In between the weeding and planting I've been attacking the hedge (once again). This time I'm taking it down to about 3 foot high in an attempt to control it. My absentee neighbour hasn't exactly been much help (or any at all) with this and to be honest I'm not sure whether he's even coming back. Whoever is 'working' the plot will find a lot of privet piled up on it...

Plot no 2 is still been dug over and I've just about decided what is going where. I'm not going to grow any brassicas on this plot so it's just going to be potatoes, legumes and onions and carrots. Best finish the digging quick then!

The forced rhubarb is coming to an end, but the other rhubarb is now growing well. Picked some spinach, Jerusalem artichokes and purple sprouting broccoli, but I think the spinach is at an end now as I need the space.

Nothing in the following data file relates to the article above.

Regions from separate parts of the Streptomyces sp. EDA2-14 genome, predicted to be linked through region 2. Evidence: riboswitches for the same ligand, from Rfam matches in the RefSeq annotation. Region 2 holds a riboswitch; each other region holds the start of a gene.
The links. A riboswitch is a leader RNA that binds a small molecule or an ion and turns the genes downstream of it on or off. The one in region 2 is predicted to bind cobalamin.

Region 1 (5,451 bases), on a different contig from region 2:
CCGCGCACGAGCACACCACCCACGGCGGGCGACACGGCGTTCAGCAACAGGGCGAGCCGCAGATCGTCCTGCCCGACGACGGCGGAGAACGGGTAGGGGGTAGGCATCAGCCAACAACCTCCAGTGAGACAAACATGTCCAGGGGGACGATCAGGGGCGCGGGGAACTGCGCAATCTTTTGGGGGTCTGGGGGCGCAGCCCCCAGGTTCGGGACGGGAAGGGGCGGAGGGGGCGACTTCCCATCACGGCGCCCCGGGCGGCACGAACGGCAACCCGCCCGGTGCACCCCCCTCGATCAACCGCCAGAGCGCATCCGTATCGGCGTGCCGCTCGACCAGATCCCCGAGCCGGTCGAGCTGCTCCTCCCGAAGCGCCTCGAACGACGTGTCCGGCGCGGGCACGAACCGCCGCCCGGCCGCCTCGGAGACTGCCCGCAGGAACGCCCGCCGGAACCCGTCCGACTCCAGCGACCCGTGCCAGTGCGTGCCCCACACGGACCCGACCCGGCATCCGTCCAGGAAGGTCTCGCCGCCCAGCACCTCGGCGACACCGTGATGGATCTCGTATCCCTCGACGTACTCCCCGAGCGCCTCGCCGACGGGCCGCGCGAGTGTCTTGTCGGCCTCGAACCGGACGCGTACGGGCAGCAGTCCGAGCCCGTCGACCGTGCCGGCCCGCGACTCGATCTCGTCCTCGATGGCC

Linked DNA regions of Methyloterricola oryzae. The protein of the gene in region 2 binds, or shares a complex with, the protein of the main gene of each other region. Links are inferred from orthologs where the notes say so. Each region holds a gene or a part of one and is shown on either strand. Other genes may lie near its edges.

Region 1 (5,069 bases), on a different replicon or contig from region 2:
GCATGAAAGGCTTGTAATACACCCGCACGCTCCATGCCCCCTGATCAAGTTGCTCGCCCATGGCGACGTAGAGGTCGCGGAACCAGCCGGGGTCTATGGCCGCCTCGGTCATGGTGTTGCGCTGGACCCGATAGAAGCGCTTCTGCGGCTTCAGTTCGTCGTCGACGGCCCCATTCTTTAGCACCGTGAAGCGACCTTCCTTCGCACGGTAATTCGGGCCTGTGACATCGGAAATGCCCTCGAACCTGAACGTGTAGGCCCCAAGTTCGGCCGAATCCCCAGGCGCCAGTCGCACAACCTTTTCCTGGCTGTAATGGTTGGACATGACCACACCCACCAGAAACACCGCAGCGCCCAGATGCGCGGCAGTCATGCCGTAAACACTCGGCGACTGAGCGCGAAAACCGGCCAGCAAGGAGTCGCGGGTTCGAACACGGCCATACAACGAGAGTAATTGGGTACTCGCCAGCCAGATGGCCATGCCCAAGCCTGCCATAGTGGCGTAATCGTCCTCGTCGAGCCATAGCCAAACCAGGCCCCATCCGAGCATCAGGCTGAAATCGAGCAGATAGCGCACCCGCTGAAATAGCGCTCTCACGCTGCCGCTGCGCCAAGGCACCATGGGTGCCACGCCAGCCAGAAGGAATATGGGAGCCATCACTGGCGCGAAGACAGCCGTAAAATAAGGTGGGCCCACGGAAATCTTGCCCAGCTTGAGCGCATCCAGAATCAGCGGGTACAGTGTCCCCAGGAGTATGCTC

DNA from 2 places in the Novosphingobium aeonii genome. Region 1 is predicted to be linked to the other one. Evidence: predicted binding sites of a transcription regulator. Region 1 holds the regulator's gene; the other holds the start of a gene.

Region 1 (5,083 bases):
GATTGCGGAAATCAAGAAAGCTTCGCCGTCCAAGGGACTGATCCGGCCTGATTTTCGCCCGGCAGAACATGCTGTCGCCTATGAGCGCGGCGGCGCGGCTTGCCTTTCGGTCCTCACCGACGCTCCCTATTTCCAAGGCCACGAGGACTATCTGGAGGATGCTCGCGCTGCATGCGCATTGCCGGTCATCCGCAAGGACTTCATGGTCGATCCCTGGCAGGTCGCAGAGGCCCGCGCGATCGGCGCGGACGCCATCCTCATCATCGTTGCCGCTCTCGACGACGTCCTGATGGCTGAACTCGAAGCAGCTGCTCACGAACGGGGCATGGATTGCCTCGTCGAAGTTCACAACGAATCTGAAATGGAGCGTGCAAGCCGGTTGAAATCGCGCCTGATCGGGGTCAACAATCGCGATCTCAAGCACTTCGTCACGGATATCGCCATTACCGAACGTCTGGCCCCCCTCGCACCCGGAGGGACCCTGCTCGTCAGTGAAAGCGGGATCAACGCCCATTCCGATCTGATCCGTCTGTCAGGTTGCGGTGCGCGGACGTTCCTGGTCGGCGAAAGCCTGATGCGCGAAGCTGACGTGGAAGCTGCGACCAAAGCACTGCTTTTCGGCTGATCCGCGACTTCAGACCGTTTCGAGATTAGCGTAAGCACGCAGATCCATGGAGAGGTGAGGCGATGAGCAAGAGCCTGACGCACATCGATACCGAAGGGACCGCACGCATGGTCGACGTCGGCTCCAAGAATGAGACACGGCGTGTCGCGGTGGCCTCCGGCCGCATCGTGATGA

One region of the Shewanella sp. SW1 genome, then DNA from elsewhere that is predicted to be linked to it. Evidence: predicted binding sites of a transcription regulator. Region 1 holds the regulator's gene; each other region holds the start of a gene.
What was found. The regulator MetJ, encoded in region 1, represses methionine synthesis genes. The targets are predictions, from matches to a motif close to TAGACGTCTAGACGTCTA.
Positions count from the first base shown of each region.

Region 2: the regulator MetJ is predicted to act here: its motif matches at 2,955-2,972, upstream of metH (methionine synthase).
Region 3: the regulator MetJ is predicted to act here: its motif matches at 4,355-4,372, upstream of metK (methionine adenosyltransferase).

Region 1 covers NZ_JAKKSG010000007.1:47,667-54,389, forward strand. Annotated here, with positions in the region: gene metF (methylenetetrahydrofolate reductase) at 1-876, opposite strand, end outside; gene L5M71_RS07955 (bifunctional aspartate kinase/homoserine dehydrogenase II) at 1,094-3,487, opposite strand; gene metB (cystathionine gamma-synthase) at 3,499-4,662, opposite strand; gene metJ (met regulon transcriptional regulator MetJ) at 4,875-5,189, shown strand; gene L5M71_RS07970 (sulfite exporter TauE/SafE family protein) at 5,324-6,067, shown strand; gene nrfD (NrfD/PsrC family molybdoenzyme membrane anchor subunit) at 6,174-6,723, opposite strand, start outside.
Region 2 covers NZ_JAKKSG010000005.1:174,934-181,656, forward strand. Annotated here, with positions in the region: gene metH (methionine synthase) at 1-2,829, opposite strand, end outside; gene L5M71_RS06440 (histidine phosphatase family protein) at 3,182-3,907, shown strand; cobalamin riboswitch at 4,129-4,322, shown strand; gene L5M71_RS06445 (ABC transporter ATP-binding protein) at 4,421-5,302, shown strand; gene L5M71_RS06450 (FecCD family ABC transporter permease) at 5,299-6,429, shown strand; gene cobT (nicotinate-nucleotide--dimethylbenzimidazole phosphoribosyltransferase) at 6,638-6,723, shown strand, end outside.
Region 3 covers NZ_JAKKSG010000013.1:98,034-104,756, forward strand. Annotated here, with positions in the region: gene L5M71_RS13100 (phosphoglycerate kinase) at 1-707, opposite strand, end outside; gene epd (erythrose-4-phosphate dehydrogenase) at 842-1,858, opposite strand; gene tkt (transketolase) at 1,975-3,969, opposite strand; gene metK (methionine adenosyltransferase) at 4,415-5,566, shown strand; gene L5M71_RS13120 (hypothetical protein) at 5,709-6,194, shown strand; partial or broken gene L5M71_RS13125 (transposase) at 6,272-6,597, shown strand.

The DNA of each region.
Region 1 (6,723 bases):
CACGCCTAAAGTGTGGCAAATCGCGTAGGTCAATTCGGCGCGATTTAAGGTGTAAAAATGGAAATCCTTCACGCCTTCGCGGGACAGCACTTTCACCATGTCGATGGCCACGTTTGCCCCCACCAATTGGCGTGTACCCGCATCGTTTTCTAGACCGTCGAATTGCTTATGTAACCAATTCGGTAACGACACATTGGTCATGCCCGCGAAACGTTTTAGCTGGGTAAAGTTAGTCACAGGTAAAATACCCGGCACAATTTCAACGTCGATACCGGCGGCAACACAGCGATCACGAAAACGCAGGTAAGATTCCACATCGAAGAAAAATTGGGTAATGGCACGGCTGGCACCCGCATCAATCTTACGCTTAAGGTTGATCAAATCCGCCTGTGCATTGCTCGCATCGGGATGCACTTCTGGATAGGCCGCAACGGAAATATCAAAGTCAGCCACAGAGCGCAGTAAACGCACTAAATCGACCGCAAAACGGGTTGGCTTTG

Hopefully some photos soon, but couldn't seem the point in taking pictures of bare earth.

25 March 2009

Happy Birthday Mrs D!

As Mrs D turns ** [figure not disclosed for reasons of personal safety!] I took the day off to take her out for lunch - well it's not often we get out without children in tow! The presents from the allotments were a small bunch of daffodils, forced rhubarb and the first purple sprouting brocolli of the year.

The rhubarb provided dessert (stewed and served with vanilla ice cream) and also the base for rhubarb bellinis!